For simple or sentimental reasons, things can really add up when someone has a hoarding disorder. Aging can also bring on elderly hoarding and Diogenes Syndrome. Many families are dealing with loved ones and parents who were hoarders.
Being the primary caregiver for a loved one can be challenging enough. But having to clean through a hoarder’s personal belongings and deciding what to do with the house adds a whole new layer of difficulty to the situation. Learn more from these tips on how to deal with elderly hoarding.
Whether it’s accumulated antiques or an extreme case of Diogenes Syndrome, sorting through someone’s belongings is exhausting. Here are a few tips to help you get through the cleanup:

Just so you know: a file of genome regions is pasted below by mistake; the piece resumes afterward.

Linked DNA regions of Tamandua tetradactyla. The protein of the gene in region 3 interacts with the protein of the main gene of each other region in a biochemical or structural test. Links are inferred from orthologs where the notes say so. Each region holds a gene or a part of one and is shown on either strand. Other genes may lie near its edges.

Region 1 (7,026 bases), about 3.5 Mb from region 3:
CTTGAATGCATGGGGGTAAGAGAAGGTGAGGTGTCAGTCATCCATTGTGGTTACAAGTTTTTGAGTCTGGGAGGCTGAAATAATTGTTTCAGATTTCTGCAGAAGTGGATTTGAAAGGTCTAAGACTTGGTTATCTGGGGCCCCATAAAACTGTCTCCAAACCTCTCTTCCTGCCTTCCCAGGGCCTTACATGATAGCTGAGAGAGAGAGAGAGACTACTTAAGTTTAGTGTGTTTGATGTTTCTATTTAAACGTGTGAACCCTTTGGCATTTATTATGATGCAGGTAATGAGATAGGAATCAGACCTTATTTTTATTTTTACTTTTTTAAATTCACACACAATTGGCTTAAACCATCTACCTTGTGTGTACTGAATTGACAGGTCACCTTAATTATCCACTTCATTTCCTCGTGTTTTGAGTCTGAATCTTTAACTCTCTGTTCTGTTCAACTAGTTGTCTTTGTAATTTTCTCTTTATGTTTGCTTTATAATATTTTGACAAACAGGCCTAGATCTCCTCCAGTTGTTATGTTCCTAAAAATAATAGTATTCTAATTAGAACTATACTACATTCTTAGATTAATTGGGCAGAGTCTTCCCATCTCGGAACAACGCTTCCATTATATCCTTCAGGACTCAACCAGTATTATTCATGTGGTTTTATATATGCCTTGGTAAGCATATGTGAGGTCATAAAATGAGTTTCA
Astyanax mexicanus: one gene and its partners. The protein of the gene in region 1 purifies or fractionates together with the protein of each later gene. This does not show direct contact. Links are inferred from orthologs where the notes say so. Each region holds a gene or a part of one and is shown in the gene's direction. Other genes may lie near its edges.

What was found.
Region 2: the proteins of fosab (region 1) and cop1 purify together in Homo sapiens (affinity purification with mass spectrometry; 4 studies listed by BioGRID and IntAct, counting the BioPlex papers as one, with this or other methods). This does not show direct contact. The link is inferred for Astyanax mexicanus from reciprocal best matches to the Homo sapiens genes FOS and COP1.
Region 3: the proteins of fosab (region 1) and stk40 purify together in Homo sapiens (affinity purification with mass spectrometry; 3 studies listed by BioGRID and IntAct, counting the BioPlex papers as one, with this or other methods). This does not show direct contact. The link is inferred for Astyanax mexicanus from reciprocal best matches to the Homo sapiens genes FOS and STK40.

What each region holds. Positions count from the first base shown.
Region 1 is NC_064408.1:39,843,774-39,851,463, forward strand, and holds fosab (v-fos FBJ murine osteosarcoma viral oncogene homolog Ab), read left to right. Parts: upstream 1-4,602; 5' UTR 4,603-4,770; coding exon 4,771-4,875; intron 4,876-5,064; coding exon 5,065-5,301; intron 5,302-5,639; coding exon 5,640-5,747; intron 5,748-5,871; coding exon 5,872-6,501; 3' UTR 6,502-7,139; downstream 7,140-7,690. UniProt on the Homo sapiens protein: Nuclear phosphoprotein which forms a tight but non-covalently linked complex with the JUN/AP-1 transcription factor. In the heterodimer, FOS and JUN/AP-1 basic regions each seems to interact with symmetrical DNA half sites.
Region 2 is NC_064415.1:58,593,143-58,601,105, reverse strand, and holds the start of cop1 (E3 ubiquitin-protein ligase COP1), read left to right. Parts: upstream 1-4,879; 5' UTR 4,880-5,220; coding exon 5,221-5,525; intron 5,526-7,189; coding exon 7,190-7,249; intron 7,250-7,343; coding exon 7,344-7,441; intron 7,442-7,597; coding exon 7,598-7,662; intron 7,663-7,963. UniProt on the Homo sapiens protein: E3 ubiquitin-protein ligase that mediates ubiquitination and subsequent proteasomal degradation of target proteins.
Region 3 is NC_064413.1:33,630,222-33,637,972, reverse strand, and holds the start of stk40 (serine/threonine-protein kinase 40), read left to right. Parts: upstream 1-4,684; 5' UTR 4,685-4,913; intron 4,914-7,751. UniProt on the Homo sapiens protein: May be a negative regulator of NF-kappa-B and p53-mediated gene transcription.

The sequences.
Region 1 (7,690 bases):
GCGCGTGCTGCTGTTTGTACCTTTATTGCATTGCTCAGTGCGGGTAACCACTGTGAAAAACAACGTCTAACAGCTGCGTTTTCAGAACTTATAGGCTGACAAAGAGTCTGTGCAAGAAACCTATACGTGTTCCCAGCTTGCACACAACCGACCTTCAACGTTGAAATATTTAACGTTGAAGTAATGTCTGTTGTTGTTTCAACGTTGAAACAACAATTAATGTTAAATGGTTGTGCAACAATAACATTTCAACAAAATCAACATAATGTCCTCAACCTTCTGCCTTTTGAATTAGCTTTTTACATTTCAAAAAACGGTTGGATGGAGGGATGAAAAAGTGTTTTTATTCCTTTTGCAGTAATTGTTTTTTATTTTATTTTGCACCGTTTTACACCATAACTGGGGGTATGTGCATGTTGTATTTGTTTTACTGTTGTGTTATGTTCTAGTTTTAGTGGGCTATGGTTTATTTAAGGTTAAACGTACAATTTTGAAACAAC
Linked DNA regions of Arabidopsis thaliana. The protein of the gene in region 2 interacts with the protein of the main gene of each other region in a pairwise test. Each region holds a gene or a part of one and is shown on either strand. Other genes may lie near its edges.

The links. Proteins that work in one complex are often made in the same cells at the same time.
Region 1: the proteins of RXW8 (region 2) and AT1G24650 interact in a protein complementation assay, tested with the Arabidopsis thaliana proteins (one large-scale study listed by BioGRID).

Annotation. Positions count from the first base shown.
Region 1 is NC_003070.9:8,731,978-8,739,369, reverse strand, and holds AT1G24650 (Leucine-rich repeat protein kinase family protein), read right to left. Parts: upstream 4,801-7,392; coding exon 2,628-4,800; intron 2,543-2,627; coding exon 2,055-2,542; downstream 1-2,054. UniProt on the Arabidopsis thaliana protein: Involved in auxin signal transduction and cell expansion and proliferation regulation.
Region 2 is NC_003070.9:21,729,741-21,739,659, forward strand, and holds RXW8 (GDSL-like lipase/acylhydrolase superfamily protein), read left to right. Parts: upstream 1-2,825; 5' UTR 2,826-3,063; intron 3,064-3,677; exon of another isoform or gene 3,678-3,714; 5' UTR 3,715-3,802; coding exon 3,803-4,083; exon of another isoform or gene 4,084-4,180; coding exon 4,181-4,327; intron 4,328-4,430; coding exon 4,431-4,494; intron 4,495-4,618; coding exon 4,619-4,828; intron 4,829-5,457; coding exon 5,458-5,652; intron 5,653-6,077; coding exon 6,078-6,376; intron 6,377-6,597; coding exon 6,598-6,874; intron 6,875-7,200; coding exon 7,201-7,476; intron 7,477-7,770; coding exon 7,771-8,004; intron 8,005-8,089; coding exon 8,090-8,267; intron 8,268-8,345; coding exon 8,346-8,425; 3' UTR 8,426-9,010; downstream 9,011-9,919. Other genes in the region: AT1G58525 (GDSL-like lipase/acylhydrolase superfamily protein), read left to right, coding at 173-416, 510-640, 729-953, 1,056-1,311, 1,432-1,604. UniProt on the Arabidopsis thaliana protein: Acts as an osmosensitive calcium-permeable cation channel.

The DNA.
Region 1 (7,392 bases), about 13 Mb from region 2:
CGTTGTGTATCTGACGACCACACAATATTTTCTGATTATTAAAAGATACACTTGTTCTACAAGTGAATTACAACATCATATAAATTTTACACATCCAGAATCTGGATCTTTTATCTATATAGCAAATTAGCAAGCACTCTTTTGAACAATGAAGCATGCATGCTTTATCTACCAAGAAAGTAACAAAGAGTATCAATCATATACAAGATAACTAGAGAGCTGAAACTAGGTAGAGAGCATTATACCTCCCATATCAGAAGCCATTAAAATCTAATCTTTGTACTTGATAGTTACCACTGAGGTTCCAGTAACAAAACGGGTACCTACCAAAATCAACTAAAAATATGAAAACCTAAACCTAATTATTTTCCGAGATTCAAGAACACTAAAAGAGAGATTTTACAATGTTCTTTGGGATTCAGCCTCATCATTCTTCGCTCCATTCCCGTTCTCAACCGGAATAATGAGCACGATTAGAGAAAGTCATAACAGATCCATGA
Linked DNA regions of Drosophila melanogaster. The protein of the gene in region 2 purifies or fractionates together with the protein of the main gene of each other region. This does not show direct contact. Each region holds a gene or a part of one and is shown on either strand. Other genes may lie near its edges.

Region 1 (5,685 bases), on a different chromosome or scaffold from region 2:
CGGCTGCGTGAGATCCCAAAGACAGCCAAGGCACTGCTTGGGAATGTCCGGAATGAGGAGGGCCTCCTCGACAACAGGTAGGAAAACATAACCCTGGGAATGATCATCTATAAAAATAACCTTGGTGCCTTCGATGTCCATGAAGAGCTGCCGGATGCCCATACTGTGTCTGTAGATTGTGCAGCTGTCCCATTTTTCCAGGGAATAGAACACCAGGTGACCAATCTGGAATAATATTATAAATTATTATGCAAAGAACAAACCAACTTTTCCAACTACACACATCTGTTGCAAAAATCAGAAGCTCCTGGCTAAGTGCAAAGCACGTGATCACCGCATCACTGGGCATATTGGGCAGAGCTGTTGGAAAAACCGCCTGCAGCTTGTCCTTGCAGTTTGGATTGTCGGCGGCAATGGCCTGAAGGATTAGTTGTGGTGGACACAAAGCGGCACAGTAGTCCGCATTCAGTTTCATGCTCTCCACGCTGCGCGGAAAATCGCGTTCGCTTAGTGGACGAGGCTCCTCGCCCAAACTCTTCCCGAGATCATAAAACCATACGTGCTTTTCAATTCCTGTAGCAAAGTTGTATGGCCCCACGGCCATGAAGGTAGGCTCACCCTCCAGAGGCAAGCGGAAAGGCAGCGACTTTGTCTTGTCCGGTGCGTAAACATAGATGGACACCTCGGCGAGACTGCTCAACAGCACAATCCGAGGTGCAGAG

- Hire a cleaning crew. The more hands on deck, the easier it’ll be. Recruit a large group of family and friends to help you out. There are also clean-up companies that can help.
- Find and set a date. Picking a day will make you stick to the plan. It’s a good idea to start on a Saturday morning, which will give you more time to work.
- Work on one room at a time. Don’t worry about the five rooms that need to be done and start sorting through the first room. By slicing the house up into smaller portions, the whole project will seem more attainable.
- Establish a system. As you go through each room, set aside a place for each of the following: Charitables and donations, keepsakes and valuables, and finally, trash. Work with your loved one and don’t be afraid to make tough decisions when it comes to trash mistaken for treasures.
Once you’ve done this in all rooms, hire a professional to clear the trash and professionally clean.
This process could take a month or so, depending on whether you want to power through. Don’t get frustrated. Set goals and know that your mission will eventually get accomplished.